Laura Wolf’s Shelf Life is a lot like her previous EP in that it was created in an environment that required a steep learning curve. In 2019, after being bedridden by emergency surgery and forced to cancel a tour, the Brooklyn-based producer, cellist, and singer taught herself Ableton music software and began recording music in her parents’ Connecticut basement and her Providence apartment. The result is a 2021 release (Artifacts) and the aforementioned new EP that showcase her newfound penchant for samples, glitchy sound design, and something of a redefinition of “bedroom pop”.
I had the pleasure of seeing Wolf perform twice last year, both times in Providence, and her shows were a dazzling, endlessly creative one-person display of on-the-fly sampling, loops, cello, and vocals, all complemented with gorgeous, soaring melodic turns. This kind of live performance dovetails nicely with her recorded works, which combine studio weirdness with genuinely sophisticated songwriting and touches of classical sonic maneuvers.
Shelf Life‘s opening track, “Alluvial Fan”, begins with spacey keyboards and samples while Wolf repeats, “I’m just sitting past my shelf life / Who’s left to say otherwise / I got stuck along my lifeline / Who’s left to say otherwise?” before a gentle thumping beat keeps the song moving along. Wolf’s vocals are delicate, almost whisper-like. The song has a danceable, pop sensibility infused with alien-like weirdness. The single “Calligraphy and Calculations” continues along the same sonic route, hooks falling gently from the sky, with a highly percussive atmosphere part of the generous samples.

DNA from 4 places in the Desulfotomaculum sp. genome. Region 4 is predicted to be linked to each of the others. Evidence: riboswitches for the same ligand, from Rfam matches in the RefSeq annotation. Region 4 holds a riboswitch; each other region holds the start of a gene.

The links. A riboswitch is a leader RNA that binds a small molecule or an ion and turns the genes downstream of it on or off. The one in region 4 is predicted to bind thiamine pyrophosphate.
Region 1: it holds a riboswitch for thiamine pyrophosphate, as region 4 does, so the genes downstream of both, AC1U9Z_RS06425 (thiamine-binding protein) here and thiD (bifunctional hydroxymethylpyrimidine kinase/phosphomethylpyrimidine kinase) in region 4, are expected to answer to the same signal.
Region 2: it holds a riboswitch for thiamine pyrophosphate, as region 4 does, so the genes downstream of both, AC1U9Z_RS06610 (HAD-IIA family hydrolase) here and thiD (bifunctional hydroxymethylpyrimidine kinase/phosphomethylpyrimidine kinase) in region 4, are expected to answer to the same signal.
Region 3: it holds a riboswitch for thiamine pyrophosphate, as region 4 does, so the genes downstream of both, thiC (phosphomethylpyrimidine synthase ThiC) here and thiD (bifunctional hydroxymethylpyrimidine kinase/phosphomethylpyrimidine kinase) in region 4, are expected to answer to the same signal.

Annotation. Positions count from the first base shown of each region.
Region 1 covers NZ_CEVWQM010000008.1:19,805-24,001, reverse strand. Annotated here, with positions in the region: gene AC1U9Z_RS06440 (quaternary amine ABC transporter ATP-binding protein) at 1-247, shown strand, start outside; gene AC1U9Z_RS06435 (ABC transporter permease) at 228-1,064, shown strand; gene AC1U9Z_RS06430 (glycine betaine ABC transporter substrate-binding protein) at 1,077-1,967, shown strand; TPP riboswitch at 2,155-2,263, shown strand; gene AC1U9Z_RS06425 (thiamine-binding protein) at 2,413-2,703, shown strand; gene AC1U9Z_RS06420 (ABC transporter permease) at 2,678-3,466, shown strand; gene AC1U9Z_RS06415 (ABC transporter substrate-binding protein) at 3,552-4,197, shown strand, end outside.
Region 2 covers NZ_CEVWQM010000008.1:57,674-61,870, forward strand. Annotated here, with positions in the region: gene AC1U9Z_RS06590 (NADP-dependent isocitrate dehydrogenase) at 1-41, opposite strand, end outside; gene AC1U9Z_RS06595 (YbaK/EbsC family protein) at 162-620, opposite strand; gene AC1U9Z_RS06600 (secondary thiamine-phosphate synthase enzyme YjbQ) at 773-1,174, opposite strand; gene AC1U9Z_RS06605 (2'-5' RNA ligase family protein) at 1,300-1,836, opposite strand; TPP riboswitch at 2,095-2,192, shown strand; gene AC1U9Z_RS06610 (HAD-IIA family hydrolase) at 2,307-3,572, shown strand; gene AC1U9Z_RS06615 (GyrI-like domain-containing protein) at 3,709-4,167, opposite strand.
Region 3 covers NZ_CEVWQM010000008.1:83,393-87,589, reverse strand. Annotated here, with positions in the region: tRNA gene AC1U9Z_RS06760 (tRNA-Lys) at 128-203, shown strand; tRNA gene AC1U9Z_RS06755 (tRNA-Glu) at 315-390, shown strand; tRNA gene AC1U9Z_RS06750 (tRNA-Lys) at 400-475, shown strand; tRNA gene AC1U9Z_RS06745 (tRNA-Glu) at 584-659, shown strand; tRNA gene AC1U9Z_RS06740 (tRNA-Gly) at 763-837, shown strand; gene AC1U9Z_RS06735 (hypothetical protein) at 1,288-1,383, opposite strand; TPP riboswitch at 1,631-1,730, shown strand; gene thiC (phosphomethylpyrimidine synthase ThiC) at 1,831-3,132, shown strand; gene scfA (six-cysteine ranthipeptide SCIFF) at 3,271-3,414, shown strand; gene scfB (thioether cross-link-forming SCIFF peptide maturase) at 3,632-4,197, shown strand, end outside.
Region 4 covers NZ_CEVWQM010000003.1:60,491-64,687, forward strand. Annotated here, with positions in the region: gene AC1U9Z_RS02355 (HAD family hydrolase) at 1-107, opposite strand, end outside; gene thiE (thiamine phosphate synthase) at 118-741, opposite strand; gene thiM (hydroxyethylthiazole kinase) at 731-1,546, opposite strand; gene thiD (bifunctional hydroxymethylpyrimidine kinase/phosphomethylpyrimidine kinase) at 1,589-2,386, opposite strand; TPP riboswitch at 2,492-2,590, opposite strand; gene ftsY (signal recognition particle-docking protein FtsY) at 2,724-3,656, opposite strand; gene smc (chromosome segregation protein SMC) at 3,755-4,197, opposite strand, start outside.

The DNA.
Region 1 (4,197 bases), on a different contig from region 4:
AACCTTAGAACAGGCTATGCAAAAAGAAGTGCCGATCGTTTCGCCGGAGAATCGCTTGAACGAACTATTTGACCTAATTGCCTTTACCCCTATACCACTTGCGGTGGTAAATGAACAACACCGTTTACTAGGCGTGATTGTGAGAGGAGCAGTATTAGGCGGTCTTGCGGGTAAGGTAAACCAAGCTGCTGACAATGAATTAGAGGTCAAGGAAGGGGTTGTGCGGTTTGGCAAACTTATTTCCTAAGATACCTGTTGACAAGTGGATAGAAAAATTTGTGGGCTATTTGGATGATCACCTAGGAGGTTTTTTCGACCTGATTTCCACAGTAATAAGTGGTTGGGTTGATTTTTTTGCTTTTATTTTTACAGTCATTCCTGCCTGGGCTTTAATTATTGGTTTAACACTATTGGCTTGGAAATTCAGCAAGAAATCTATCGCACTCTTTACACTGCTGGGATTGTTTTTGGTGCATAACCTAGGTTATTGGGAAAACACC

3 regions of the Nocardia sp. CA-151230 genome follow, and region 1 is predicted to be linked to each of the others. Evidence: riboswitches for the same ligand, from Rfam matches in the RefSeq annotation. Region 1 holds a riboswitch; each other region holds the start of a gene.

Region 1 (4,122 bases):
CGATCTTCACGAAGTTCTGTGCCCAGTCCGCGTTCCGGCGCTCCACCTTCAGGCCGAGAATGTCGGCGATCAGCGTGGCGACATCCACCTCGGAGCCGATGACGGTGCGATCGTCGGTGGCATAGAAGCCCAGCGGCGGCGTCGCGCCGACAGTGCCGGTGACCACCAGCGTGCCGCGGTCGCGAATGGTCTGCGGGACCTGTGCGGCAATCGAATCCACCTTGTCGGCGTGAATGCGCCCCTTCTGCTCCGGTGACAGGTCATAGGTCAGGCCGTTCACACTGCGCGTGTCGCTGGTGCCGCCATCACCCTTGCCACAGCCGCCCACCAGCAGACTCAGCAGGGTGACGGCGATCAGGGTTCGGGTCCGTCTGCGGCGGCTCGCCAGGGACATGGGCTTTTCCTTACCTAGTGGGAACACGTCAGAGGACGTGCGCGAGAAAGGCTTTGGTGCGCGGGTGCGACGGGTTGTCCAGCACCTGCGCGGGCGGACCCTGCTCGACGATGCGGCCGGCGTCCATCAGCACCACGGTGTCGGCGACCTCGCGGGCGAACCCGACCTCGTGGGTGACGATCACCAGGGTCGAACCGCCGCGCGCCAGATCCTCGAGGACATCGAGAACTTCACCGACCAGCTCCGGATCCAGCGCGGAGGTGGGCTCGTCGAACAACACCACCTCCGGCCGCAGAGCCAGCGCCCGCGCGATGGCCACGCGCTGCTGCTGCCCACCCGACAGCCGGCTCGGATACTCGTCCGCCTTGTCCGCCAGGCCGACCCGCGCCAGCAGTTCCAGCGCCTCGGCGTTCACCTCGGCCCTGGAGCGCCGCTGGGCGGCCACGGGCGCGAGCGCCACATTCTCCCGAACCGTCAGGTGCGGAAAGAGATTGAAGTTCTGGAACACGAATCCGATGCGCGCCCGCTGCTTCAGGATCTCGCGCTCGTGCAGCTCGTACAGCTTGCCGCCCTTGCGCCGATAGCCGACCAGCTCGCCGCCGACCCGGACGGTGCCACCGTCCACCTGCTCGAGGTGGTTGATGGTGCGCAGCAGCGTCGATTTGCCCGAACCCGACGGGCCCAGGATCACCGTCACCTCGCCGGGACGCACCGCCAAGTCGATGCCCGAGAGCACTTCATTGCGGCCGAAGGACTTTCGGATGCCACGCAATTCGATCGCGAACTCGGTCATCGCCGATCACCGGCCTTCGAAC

There’s a reflective sweetness to “Homebody”, with the heavy reliance on treated piano sounds adding to the general mood of self-awareness and vulnerability: “Don’t mind me, my mind was playing card tricks for myself (like always) / You held me wrapped up in blankets potted for the shelf (like always).” As Wolf explains in the press notes, the song began as a two-chord voice memo sent to her by her friend Tyler Bussey “playing ‘Bad Gibberish’ on the piano used by Sufjan Stevens on Carrie & Lowell. I chopped up, warped, and re-pitched the piano into a chord progression that became the framework of the song.” If there’s any doubt that Wolf learned a lot while holed up in her parents’ attic, “Homebody” is a lush, intricate example that should dismiss any speculation. This is sublime, deeply moving experimentation.
With “Metal on the Vine”, Wolf combines lots of synthesized sonic manipulation with the aching sounds of the cello as her primary, pre-Ableton instrument makes its first significant appearance. This seamless combination of synths and traditional strings is something at which Wolf excels; it’s not to say that these intersections are not jarring, but they produce unique and satisfying results. Likewise, the pulsating, low-key synthpop meditation “Paper and Plastic” and the slightly more upbeat “Sadie” deftly channel the 1980s synthpop of artists like Thomas Dolby and Depeche Mode.
“Birch Tree” closes Shelf Life – far too soon, truth be told – with a gentle, sparse arrangement, as a sustained keyboard landscape carries Wolf’s emotionally resonant vocals to the EP’s conclusion. “Wake up, and you’ll be someone” is the song’s final line. Over a little less than 30 minutes, Laura Wolf takes us on an authentic sonic adventure, marrying glitchy samples with emotional execution. Shelf Life makes you want to hear more from this unique, gifted voice.